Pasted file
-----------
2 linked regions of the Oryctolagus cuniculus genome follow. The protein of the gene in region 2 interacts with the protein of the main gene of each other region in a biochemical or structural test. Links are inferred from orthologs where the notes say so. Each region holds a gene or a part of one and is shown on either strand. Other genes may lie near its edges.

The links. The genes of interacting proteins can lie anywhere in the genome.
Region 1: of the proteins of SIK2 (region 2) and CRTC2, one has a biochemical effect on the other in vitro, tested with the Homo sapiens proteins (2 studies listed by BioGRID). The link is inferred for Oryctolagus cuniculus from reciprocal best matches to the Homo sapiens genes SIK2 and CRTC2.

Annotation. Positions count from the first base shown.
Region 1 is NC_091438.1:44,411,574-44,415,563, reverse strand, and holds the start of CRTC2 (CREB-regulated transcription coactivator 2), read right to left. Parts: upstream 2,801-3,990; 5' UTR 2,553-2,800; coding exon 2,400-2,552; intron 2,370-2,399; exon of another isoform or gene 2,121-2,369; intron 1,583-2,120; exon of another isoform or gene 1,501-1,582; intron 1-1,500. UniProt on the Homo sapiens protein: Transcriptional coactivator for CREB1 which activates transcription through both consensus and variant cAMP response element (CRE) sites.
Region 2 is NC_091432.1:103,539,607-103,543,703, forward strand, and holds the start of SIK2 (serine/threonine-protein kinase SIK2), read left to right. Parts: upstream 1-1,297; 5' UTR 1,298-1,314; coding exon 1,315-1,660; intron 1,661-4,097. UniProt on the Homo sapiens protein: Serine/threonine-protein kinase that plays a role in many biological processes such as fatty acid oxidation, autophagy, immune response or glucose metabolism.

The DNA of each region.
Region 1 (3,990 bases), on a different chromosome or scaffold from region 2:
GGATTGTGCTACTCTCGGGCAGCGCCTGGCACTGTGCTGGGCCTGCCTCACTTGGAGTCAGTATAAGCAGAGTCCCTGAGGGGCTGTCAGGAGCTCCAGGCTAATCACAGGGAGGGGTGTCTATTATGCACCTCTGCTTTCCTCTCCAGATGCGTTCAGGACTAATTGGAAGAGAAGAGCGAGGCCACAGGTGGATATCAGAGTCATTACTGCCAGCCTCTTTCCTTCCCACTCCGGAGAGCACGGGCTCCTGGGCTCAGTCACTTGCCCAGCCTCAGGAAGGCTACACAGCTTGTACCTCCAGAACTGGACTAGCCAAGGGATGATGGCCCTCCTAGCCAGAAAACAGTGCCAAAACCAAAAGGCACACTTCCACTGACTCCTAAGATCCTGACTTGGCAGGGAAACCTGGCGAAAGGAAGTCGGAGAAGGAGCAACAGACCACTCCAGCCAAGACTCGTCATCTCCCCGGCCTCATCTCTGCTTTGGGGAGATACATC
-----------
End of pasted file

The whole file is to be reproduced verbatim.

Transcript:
2 linked regions of the Oryctolagus cuniculus genome follow. The protein of the gene in region 2 interacts with the protein of the main gene of each other region in a biochemical or structural test. Links are inferred from orthologs where the notes say so. Each region holds a gene or a part of one and is shown on either strand. Other genes may lie near its edges.

The links. The genes of interacting proteins can lie anywhere in the genome.
Region 1: of the proteins of SIK2 (region 2) and CRTC2, one has a biochemical effect on the other in vitro, tested with the Homo sapiens proteins (2 studies listed by BioGRID). The link is inferred for Oryctolagus cuniculus from reciprocal best matches to the Homo sapiens genes SIK2 and CRTC2.

Annotation. Positions count from the first base shown.
Region 1 is NC_091438.1:44,411,574-44,415,563, reverse strand, and holds the start of CRTC2 (CREB-regulated transcription coactivator 2), read right to left. Parts: upstream 2,801-3,990; 5' UTR 2,553-2,800; coding exon 2,400-2,552; intron 2,370-2,399; exon of another isoform or gene 2,121-2,369; intron 1,583-2,120; exon of another isoform or gene 1,501-1,582; intron 1-1,500. UniProt on the Homo sapiens protein: Transcriptional coactivator for CREB1 which activates transcription through both consensus and variant cAMP response element (CRE) sites.
Region 2 is NC_091432.1:103,539,607-103,543,703, forward strand, and holds the start of SIK2 (serine/threonine-protein kinase SIK2), read left to right. Parts: upstream 1-1,297; 5' UTR 1,298-1,314; coding exon 1,315-1,660; intron 1,661-4,097. UniProt on the Homo sapiens protein: Serine/threonine-protein kinase that plays a role in many biological processes such as fatty acid oxidation, autophagy, immune response or glucose metabolism.

The DNA of each region.
Region 1 (3,990 bases), on a different chromosome or scaffold from region 2:
GGATTGTGCTACTCTCGGGCAGCGCCTGGCACTGTGCTGGGCCTGCCTCACTTGGAGTCAGTATAAGCAGAGTCCCTGAGGGGCTGTCAGGAGCTCCAGGCTAATCACAGGGAGGGGTGTCTATTATGCACCTCTGCTTTCCTCTCCAGATGCGTTCAGGACTAATTGGAAGAGAAGAGCGAGGCCACAGGTGGATATCAGAGTCATTACTGCCAGCCTCTTTCCTTCCCACTCCGGAGAGCACGGGCTCCTGGGCTCAGTCACTTGCCCAGCCTCAGGAAGGCTACACAGCTTGTACCTCCAGAACTGGACTAGCCAAGGGATGATGGCCCTCCTAGCCAGAAAACAGTGCCAAAACCAAAAGGCACACTTCCACTGACTCCTAAGATCCTGACTTGGCAGGGAAACCTGGCGAAAGGAAGTCGGAGAAGGAGCAACAGACCACTCCAGCCAAGACTCGTCATCTCCCCGGCCTCATCTCTGCTTTGGGGAGATACATC